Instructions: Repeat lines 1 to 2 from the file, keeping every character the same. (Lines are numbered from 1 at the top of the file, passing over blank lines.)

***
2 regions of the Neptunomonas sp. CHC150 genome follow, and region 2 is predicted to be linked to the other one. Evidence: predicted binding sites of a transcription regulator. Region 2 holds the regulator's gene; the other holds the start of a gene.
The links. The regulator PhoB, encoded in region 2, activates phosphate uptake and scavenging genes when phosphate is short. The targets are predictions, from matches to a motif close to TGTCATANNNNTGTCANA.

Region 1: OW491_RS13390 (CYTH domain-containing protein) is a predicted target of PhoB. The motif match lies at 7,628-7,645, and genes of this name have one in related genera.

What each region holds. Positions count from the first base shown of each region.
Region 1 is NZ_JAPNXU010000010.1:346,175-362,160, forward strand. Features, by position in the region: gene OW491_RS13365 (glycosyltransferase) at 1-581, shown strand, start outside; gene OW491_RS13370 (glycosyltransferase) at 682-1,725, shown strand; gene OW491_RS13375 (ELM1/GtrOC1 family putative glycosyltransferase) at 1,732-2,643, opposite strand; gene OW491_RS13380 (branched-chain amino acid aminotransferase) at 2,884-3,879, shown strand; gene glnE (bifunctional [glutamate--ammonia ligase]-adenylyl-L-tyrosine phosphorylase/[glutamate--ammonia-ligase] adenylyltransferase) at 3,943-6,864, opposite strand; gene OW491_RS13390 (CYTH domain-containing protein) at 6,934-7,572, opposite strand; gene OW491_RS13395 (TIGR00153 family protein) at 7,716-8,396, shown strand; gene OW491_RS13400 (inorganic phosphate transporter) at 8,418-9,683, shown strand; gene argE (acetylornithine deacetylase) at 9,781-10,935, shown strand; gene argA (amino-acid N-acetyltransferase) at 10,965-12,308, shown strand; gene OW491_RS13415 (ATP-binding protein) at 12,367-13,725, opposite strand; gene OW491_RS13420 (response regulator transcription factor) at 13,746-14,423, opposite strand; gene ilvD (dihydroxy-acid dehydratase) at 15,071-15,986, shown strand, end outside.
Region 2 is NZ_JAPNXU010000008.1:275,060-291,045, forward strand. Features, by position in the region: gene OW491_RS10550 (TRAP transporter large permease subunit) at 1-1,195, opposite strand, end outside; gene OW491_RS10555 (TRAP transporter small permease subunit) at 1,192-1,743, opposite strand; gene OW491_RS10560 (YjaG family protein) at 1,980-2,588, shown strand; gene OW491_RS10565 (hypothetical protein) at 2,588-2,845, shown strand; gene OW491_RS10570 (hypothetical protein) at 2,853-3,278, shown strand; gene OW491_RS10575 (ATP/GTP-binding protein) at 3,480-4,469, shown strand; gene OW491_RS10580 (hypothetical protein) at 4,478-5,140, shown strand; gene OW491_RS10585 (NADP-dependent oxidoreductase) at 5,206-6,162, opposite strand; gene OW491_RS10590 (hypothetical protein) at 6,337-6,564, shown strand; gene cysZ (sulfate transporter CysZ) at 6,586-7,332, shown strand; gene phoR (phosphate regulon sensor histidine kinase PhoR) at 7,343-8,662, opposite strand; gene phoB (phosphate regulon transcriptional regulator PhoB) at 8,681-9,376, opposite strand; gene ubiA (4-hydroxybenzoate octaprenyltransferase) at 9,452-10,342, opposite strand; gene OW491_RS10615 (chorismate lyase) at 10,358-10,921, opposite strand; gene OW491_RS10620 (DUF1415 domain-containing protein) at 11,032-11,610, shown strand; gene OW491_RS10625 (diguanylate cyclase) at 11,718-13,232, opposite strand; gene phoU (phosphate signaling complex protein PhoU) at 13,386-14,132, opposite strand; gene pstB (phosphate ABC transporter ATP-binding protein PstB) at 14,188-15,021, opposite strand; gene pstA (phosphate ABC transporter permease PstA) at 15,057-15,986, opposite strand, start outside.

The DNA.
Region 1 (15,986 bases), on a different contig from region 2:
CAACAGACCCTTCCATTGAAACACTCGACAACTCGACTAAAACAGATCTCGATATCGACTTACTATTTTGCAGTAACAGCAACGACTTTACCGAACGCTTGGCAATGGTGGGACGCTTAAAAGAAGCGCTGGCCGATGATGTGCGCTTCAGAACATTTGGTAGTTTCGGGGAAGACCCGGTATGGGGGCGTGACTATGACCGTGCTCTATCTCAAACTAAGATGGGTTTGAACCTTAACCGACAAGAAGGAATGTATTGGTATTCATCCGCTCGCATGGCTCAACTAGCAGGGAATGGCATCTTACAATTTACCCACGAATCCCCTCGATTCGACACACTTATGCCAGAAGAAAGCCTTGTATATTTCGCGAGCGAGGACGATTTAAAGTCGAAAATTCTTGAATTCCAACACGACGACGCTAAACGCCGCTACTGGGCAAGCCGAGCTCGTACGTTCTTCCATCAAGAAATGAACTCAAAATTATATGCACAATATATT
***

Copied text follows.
2 regions of the Neptunomonas sp. CHC150 genome follow, and region 2 is predicted to be linked to the other one. Evidence: predicted binding sites of a transcription regulator. Region 2 holds the regulator's gene; the other holds the start of a gene.
The links. The regulator PhoB, encoded in region 2, activates phosphate uptake and scavenging genes when phosphate is short. The targets are predictions, from matches to a motif close to TGTCATANNNNTGTCANA.